As we know, Wine has the ability to run windows native Dlls instead of it's own library files. For example you can use the original d3dx9.dll instead of wine's own d3dx9.dll implementation.

Does anyone have good stats on performance differences between native and wine libraries? Has anyone tried and had success implementing library supports to Wine by using library files not provided by Wine (like WPF), can it even be done?

In a comprehensive question, what are the performance differences between common native dlls versus wine dlls for games and more intense programs? And can support for new programs be added by fetching a native dll from windows that hasn't been implemented yet to wine in it's open source form?

  • Yes, myth debunk 3.1; wine can run native DLLs, as I said at the start of my question. I'm wondering about the differences between native and wine's own dlls in performance and functionality, and if there are functionalities that can be added to wine by tossing a few native dlls in there since wine doesn't have it's own dlls for these things. – Cestarian Jul 19 '15 at 4:17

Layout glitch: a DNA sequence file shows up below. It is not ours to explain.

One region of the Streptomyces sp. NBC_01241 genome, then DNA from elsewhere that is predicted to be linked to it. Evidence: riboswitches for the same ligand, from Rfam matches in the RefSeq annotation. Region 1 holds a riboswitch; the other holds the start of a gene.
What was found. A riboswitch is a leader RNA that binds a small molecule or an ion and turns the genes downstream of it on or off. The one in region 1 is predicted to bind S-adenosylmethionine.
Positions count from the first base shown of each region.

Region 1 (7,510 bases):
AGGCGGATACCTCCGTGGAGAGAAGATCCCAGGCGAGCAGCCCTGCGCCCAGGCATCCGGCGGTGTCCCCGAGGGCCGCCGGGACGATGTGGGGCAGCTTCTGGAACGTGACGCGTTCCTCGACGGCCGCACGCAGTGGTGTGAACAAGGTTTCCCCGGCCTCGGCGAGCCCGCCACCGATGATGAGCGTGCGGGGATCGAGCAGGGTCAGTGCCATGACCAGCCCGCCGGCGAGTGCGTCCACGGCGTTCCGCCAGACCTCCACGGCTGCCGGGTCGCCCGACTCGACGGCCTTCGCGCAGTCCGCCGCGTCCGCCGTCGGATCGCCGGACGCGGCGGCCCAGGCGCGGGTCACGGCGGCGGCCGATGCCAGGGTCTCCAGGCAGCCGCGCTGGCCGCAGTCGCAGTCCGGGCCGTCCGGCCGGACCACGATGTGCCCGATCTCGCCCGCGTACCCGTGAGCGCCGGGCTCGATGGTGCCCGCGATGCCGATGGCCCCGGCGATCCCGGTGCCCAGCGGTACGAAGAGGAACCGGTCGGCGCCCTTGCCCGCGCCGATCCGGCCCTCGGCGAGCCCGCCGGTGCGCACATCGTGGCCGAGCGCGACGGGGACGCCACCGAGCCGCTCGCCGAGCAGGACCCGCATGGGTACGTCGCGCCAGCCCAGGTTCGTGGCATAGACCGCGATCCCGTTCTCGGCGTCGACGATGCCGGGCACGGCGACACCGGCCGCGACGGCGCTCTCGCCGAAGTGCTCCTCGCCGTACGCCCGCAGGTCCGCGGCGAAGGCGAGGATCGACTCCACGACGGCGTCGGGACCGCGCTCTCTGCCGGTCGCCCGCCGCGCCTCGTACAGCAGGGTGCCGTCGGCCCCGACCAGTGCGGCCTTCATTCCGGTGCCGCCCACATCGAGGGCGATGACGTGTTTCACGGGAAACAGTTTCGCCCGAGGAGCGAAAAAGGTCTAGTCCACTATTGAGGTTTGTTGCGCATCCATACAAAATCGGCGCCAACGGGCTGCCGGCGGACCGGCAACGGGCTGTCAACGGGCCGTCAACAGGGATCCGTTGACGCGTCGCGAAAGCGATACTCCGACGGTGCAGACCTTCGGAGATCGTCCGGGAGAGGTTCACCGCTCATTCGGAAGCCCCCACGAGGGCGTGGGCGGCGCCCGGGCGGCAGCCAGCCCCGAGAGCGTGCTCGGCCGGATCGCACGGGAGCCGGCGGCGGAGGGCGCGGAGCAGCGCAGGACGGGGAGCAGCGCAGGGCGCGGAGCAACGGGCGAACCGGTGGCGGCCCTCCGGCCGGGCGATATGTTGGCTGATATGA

• If there is a Wine DLL it is usually best because it was only made because the native DLL was problematic for some reason. In general, Wine supports Windows DLLs just fine. The DLLs which cause problems are those that perform low level functions. That would include DX and anything else hardware related. – krowe Jul 19 '15 at 4:29
  • @krowe if you're confident about this, feel free to write it up as an answer :) – Cestarian Jul 19 '15 at 16:31
  • 5 years ago I would've. Now, I haven't used it in so long that I don't have that level of confidence. – krowe Jul 19 '15 at 18:06

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